Goldman, Chandler; Biomedical Sciences
      The establishment of cell polarity is critical for performing complex functions including division and migration. As such, the loss of polarity is implicated in many diseases including cancers. To establish polarity, many cell types rely on the asymmetric sorting of messenger RNAs or mRNAs. These mRNAs are held in a translationally-repressed state until reaching their destinations. Upon arrival, translation is allowed to commence, giving rise to spatially restricted proteins. Often, mRNAs are transported to their destinations along microtubules via linkage to one of the sub families of microtubule motors, Dynein or Kinesins. The mechanism by which mRNAs are linked to these motors is unknown for the vast majority of localizing mRNAs. Drosophila oocytes and embryos display a great number of mRNAs that are localized to specific regions. The protein Egalitarian (Egl) has been shown to directly bind several mRNAs and participates in their microtubule-based transport by promoting linkage to cytoplasmic Dynein. In Aim 1 of this thesis, we aim to determine the mechanism by which Egl and its interacting partners, Dynein light chain (Dlc/LC8), and Bicaudal D (BicD), tether mRNAs to the Dyenin motor for transport. Dlc is required for Egl homodimerization, which promotes binding to mRNAs. BicD then preferentially associates with mRNA-bound Egl and links the complex to the Dynein motor. In Aim 2, we further investigate Egl’s role in mRNA transport by determining the critical amino acid residues within its RNA binding domain required for mRNA association.

      Littlejohn, Rodney; Department of Cellular Biology and Anatomy (Augusta University, 2020-07)
      Background. Early cardiac development is a tightly regulated process, involving spatiotemporal coordination of multiple signaling pathways and heterogenous cell populations, both generated de novo and externally sourced. While the roles of transcription, environmental, and epigenetic factors have all been studied extensively in the context of heart development, the roles of post-translational protein modification in regulating this process remain to be elucidated. NEDD8 (neural precursor cell expressed developmentally downregulated 8) is a novel ubiquitin-like protein modifier. Conjugation of NEDD8 to protein targets, a process termed neddylation, has been shown to regulate cell proliferation, cell signaling, and protein homeostasis, and play important roles in multiple physiological and pathological events. We have previously shown that neddylation is developmentally downregulated in the developing heart and is essential for mid-to-late gestational ventricular chamber maturation. However, whether and how neddylation regulates early cardiogenic events remains unknown. Methods and results. Mice with constitutive, cardiac progenitor cell-specific, cardiomyocyte- and vascular smooth muscle cell-specific deletion of NAE1, a regulatory subunit of the NEDD8-specific E1 activating enzyme, were created. Constitutive deletion of NAE1 led to early embryonic lethality before E9.5. Nkx2.5Cre-mediated deletion of NAE1 decreased neddylated proteins in the heart, disrupted normal cardiogenesis and resulted in embryonic lethality by embryonic day (E) 12.5 due to heart failure. Similarly, SM22αCre-driven deletion of NAE1 also caused cardiac failure and embryonic lethality by E13.5. The striking cardiac phenotypes were associated with myocardial hypoplasia, ventricular hypo-trabeculation, and pronounced endocardial and/or epicardial defects in both models. Unbiased transcriptomic analysis revealed dysregulated expression of genes associated with cardiomyocyte differentiation, proliferation, and maturation in NAE1-deficient hearts. Indeed, inhibition of neddylation disturbed cardiomyocyte proliferation, and myofibril assembly in vitro and in vivo. Moreover, defects in cardiomyocyte differentiation and maturation were linked to downregulation of Nkx2.5 and Mef2c, two key transcription factors regulating early cardiogenesis. Conclusion. Collectively, our findings demonstrate that neddylation in cardiac progenitor cells and cardiomyocytes is essential in the regulation of cardiogenesis in transgenic mouse models. Our results uncover a previously unknown role of post-translational modification in the regulation of cardiac development via potential roles in mediating cardiomyocyte proliferation, differentiation, and maturation.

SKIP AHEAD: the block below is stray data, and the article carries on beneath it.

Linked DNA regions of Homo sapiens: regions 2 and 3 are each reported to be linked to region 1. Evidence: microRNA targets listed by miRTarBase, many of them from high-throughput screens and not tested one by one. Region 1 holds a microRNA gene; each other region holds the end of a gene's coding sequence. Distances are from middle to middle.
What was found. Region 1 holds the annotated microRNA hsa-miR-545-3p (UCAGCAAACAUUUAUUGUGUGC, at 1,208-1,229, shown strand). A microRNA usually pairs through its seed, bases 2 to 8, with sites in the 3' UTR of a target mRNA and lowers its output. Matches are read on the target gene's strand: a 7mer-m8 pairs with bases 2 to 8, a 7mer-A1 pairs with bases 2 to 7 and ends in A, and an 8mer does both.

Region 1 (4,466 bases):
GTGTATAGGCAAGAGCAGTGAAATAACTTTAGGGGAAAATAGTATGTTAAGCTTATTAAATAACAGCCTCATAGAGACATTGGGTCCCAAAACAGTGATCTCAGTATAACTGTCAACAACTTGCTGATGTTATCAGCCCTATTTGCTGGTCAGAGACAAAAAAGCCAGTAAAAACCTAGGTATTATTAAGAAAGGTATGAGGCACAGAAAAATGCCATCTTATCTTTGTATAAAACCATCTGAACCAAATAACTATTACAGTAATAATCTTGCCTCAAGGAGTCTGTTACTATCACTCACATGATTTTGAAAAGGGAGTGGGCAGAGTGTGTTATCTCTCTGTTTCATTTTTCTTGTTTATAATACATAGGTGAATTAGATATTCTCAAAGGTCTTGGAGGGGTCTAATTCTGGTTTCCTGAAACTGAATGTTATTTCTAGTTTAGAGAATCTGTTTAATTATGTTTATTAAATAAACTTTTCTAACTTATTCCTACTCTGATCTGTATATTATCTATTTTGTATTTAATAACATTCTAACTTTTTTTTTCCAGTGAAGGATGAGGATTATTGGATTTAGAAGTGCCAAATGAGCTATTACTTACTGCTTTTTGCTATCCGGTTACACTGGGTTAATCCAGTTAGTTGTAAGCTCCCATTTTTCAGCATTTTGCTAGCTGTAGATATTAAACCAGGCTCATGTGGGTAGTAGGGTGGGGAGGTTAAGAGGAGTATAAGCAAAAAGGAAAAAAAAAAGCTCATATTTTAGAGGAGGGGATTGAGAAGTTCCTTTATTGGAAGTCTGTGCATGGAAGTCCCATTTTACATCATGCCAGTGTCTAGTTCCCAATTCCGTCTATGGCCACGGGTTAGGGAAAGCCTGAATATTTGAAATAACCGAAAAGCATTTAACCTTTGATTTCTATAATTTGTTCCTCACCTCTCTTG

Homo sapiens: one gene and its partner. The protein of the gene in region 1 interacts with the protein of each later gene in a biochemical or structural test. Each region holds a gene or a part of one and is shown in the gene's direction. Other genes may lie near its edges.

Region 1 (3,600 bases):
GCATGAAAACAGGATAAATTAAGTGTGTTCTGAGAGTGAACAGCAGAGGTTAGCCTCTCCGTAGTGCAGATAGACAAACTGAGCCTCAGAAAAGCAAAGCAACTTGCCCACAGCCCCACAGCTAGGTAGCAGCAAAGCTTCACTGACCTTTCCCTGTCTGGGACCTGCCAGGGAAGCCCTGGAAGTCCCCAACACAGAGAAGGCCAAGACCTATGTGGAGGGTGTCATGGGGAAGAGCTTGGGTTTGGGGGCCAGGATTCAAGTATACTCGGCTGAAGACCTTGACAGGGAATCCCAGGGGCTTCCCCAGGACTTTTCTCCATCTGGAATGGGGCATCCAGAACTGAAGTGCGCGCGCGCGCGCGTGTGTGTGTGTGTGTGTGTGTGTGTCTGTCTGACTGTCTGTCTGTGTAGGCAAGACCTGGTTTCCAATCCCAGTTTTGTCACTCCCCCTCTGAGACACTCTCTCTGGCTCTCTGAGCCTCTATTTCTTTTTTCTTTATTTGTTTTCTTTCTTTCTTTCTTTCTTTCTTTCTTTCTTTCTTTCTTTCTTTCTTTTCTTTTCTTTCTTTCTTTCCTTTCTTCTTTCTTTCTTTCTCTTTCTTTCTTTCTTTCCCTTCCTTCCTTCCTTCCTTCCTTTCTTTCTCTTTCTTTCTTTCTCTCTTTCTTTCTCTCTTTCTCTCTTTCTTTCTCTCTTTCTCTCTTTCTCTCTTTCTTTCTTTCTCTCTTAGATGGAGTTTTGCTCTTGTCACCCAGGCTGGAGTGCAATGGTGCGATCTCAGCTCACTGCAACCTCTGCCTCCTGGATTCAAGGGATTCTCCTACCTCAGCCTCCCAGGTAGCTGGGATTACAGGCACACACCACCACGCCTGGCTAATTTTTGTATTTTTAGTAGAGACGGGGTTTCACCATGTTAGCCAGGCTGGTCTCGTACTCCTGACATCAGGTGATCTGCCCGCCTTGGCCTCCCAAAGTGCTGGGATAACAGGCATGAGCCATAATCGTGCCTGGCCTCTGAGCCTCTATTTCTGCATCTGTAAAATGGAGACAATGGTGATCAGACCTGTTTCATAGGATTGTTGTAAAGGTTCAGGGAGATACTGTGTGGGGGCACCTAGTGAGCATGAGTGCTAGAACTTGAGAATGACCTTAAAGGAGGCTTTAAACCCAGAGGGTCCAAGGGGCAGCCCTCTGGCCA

Liu, Ting; Department of Cellular Biology and Anatomy (Augusta University, 2020-05)